“It was really learning about when you change dampers or the bars or something, what does it actually do on the car, how does it affect the car, which part of the corner. Also getting to [know] my engineer and him to learn me and what I’m talking about on entry, which phase of the corner am I talking about and so on.”
Moving from F1 to IndyCar means swapping one single-specification tyre supplier for another: In this case, exchanging Pirellis for Firestones. While Grosjean had been critical of F1’s rubber in the past, he described himself as “very pleasantly surprised with the Firestones”. Unlike their F1 counterparts, these have to work straight out of the garage with no pre-heating, as tyre warmers are banned.
“They’ve been great,” said Grosjean. “No tyre blanket, going out of the pit. Okay, it’s a bit more slippery but there is grip, and you can actually push for a few laps and they stay quite consistent. I was doing good laps after 25, 26 laps on the tyres and that’s something that I couldn’t do in my previous experience.”
IndyCar’s road and street course compounds – the only rubber Grosjean has to concern himself with as he won’t race on the ovals – come in two specifications. These are the harder, black-walled ‘primary’ tyres and softer, red-coloured ‘alternates’. As in F1, two different specifications must be used per race.
“Generally I’ve been happy with them,” said Grosjean. “Obviously we haven’t used the red sticker ones, so they may degrade a bit more, but definitely the primary tyres were pretty good.”
Another aspect of Formula 1 Grosjean previously criticised – until his crash – was the Halo. He’s now a firm supporter of the device. IndyCar’s equivalent, the Red Bull-developed Aeroscreen, includes a Halo-style structure plus a screen to provide added protection against minor debris. IndyCar drivers discovered this addition made a significant difference to life in the cockpit when it was introduced last year.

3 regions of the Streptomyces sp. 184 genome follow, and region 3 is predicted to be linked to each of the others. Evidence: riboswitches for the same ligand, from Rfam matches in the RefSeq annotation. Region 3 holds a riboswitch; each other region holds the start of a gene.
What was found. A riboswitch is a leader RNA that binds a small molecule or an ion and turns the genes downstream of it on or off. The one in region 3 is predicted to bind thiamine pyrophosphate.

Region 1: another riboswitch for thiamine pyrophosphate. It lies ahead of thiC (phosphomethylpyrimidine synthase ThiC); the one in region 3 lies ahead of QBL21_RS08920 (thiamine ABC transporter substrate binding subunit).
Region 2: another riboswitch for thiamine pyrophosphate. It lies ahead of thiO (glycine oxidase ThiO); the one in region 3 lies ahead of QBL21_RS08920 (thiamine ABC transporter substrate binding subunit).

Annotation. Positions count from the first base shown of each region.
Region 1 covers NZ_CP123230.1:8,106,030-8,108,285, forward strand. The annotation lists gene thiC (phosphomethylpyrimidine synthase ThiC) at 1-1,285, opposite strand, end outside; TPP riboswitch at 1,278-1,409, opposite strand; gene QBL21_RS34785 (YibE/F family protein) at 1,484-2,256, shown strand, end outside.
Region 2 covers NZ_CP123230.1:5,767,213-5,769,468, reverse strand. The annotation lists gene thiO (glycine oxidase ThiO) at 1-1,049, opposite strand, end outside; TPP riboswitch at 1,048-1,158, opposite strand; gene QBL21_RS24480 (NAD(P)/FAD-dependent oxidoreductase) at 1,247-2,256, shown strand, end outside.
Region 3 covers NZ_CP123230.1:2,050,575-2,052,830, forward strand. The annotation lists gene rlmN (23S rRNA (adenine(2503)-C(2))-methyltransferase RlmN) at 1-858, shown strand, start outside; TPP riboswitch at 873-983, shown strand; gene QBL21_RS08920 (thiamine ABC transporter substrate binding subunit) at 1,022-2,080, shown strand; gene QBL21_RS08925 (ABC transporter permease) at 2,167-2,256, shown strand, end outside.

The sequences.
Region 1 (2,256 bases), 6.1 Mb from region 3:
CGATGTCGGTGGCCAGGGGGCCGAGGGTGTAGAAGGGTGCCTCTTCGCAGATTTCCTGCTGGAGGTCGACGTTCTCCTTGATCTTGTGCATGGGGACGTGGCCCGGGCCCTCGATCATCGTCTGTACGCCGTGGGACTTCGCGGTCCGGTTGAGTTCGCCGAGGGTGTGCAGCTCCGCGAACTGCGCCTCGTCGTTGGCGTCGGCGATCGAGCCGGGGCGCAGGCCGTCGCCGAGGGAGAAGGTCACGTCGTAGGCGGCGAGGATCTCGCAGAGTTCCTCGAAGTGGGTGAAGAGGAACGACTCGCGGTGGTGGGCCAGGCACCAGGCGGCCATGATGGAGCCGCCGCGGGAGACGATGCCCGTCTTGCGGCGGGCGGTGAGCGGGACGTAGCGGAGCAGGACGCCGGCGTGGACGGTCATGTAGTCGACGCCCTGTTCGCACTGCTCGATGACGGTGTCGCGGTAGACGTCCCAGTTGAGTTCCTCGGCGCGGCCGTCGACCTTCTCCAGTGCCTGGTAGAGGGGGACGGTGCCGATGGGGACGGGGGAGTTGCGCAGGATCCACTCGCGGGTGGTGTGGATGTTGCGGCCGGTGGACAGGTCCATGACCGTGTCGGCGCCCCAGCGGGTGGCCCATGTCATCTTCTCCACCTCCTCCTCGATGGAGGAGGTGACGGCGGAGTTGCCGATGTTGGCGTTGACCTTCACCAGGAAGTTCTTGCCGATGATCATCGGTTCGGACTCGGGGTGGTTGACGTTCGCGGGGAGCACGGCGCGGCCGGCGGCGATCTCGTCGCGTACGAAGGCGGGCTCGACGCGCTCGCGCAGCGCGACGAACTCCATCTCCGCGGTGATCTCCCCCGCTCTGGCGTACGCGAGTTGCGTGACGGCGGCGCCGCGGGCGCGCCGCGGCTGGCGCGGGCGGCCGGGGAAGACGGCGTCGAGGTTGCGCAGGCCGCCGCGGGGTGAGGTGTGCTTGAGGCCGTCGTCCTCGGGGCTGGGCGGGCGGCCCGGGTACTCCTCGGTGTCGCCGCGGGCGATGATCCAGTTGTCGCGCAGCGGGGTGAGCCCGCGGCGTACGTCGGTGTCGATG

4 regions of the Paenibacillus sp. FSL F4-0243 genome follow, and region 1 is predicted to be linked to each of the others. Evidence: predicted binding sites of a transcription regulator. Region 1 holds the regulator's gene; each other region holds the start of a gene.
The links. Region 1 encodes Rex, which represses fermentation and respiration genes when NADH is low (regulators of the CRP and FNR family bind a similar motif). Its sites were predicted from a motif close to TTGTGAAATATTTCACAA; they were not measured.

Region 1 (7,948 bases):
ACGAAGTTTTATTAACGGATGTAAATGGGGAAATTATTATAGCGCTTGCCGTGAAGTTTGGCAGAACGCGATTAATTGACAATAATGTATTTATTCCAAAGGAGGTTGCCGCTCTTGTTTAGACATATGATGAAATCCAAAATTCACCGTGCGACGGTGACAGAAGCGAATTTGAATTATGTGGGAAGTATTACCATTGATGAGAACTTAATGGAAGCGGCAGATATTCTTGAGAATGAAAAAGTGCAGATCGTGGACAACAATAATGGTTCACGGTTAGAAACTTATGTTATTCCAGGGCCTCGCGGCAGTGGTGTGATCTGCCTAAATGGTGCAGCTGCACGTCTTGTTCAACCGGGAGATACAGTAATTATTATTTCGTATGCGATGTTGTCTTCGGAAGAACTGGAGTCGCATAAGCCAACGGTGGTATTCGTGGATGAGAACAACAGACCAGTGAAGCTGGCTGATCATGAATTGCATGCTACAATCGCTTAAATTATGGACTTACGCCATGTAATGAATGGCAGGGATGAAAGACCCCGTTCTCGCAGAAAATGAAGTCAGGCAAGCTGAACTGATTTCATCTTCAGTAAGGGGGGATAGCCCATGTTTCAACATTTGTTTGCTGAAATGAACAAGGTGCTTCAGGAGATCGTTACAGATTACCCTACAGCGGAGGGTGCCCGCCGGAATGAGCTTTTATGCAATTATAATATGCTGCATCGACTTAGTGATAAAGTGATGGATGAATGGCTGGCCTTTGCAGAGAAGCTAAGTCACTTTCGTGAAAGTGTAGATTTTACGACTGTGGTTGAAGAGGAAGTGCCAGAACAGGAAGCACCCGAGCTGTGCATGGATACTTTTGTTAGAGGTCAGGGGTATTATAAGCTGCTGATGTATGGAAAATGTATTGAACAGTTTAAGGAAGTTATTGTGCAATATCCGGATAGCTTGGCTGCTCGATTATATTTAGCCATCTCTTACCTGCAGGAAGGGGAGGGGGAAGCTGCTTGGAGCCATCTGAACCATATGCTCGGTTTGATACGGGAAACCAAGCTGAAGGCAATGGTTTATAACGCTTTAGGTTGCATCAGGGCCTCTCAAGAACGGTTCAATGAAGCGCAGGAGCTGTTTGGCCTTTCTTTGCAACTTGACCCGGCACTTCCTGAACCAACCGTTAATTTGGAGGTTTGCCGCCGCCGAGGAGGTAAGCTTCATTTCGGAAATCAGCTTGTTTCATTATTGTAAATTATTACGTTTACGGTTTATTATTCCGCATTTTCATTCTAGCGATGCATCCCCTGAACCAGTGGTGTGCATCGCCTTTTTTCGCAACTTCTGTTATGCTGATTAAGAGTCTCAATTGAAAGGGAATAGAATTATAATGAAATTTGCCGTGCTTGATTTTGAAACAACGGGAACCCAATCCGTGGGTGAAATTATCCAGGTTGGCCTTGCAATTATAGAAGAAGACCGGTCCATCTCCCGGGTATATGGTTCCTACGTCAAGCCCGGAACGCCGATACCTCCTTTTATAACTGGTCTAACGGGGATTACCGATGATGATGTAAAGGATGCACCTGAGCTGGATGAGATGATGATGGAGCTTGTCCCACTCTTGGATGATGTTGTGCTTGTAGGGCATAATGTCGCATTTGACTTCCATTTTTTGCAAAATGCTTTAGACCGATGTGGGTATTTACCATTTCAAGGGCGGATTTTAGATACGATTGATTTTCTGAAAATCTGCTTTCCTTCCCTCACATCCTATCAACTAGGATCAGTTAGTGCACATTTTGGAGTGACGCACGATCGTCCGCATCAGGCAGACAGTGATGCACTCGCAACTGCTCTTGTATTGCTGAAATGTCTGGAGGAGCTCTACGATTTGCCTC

“The Aeroscreen removes some air that you get in the car so it gets quite warm,” said Grosjean. “But the other tubes that you have with the helmet air system and also at the front of the cockpit works pretty well.”
Grosjean said he felt “absolutely fine” driving with the Aeroscreen. “If it wasn’t for the air not coming through your helmet and your visor staying clean, you wouldn’t notice.”
An established F1 star jumping into IndyCar will inevitably attract attention and speculation over how competitive he will be. But reading anything into testing lap times at this stage is always difficult. Although Grosjean ended his first test with the slowest time, it was probably more significant that he lapped within 0.9 seconds of the pace setter at his first attempt.
While last week’s test gave Grosjean his first impression of IndyCar racing, he still has plenty more to learn, including the 10 other road and street courses which will be new to him.
“There’s going to be some different tracks,” he acknowledged, “but if you look at Mid-Ohio, Road America, Laguna [Seca], they’re not dissimilar in a way to the tracks that I’ve known. The pavement may be a bit different with some patches on, but again, it gives character to the circuit.
“The street circuits, they’re always different, and year to year they change. They’re bumpy – I heard they’re very bumpy. But let’s see.”